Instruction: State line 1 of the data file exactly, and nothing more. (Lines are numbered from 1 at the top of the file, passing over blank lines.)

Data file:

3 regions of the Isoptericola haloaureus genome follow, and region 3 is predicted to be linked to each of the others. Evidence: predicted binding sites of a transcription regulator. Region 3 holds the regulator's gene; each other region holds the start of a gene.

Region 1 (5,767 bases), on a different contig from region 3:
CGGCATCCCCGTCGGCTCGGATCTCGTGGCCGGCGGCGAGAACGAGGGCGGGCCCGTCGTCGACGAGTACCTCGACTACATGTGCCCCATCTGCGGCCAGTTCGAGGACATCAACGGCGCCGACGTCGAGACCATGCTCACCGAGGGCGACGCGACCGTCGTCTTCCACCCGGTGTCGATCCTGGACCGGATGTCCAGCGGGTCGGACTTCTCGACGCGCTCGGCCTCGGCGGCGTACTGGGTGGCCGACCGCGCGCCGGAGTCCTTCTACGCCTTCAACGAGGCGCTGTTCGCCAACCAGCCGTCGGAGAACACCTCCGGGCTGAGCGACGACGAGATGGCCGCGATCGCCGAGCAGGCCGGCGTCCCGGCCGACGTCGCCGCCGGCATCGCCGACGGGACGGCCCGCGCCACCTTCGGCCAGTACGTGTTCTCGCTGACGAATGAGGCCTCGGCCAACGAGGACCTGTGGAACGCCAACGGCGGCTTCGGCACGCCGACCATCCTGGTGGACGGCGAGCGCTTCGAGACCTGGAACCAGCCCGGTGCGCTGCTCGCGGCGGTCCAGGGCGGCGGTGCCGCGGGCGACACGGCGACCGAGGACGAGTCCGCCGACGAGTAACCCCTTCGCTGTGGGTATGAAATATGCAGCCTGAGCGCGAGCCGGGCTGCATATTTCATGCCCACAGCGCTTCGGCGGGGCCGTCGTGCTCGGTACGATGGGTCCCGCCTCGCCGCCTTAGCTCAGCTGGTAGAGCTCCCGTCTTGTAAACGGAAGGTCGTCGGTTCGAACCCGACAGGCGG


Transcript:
3 regions of the Isoptericola haloaureus genome follow, and region 3 is predicted to be linked to each of the others. Evidence: predicted binding sites of a transcription regulator. Region 3 holds the regulator's gene; each other region holds the start of a gene.